Black Lives Matter course ZinesIn Fall 2020, students in the special topics course COMM 4710/6710 #BlackLivesMatter: Media and Activism in the Struggle for Black Liberation explored the contemporary BLM movement within historic struggles for Black liberation and racial equity in the U.S. Together the class pursued questions such as: What does it mean to say Black Lives Matter? What does the rise of the prison-industrial-complex have to do with the devaluation of Black life? How are BLM activists using media and technology in their organizing? 

How do the Black feminist and LGBTQ underpinnings of #BLM inform the movement’s ideas and vision for the future?

For their final projects, students specifically created zines (self-published, DIY magazines) focused on current racial justice issues in order to challenge dominant narratives of Blackness. For example, “White Tears | Black Feminism”  (TuongVi) tackles the racism inherent in white feminism; “Putting the Person Before the Prisoner” (Grayson & Nevin) analyzes the prison-industrial-complex; “Pay It No Mind” (Joe & Ardita) illustrates the intersecting oppressions Black trans sex workers are subject to; “Solidarity Not Charity”  (Sweeann) uses racial capitalism as a framework to explore COVID’s devastating impact on communities of color and the need for mutual aid; and “A Guide to Black Women’s Maternal Mortality” (Shannon) offers a Black-woman centered approach for addressing systemic racism in medical science. Are these topics piquing your interest? Check them out!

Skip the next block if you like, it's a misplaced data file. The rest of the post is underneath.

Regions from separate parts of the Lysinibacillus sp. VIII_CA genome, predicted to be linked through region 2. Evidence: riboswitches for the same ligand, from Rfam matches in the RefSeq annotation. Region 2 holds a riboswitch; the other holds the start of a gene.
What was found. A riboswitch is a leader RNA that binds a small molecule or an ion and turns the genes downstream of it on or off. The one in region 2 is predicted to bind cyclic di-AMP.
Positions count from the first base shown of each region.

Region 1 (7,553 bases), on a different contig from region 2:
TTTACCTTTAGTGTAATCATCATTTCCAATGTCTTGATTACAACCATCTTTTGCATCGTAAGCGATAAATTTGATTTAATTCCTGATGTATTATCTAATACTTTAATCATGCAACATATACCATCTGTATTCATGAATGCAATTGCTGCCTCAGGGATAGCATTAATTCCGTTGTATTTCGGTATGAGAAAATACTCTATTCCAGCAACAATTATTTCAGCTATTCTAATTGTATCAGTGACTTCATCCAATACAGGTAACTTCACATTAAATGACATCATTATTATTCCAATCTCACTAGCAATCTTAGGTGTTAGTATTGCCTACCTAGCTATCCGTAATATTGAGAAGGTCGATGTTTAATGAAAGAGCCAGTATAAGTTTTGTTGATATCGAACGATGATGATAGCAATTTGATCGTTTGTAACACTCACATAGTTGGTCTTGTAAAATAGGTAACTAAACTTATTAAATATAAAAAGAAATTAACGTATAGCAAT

Business and Professional Speaking

In COMM 2050: Business and Professional Speaking, the Persuasive Presentation assignment asks students to demonstrate their ability to effectively persuade an audience to take action on behalf of a Colorado-based nonprofit organization. Students demonstrate awareness of effective persuasion techniques, organization, and delivery. Students also demonstrate ability to effectively use visual aids (e.g., slides, images, or short video clips) via Zoom's screen share technology.  Stephanie Maxwell, a student in CU Denver's Business School delivered a powerful persuasive speech on  “Literacy is not a Luxury.”

Russian disinformation, veganism, and UN discourses drive student honors projects

Derek BowersGraduating senior Derek D. Bowers pinpoints the 2016 election as an event that motivated his career path and senior thesis project. This election “was actually the first election I was ever able to vote in,” he explains, and it “compelled me to seek a career in politics and social justice.” 

This passion led Bowers to produce a thesis that explored “the Russian social media disinformation campaigns during the 2016 Presidential campaign through an analysis of disinformation targeted toward two audiences: African-American voters and right-leaning voters. Bowers tracked social media campaigns rife with divisive misinformation aimed toward influencing each group. 

Bowers says, “Writing this thesis has been one of the most daunting yet fun experiences of my life. I have learned an incredible amount and feel that I am well prepared for graduate and professional-level writing.” 

He explains, “Communication touches every aspect of our daily lives. From the communication practices of the IRA to the way we interact with each other on social media, communication is helping to shape every interaction we have. It has far reaching impacts as well, from how we communicate to those closest to us to how we make a decision of who to vote for.”

Bowers is heading off to Brussels in the fall to study Human Rights Law at the University of Kent International School of Business.

Taylor HartleyMeanwhile, across the Pacific Ocean, Taylor Hartley worked on her thesis an online student earning her BA from Tokyo. During her time in Japan, Taylor found it challenging to find vegan fare.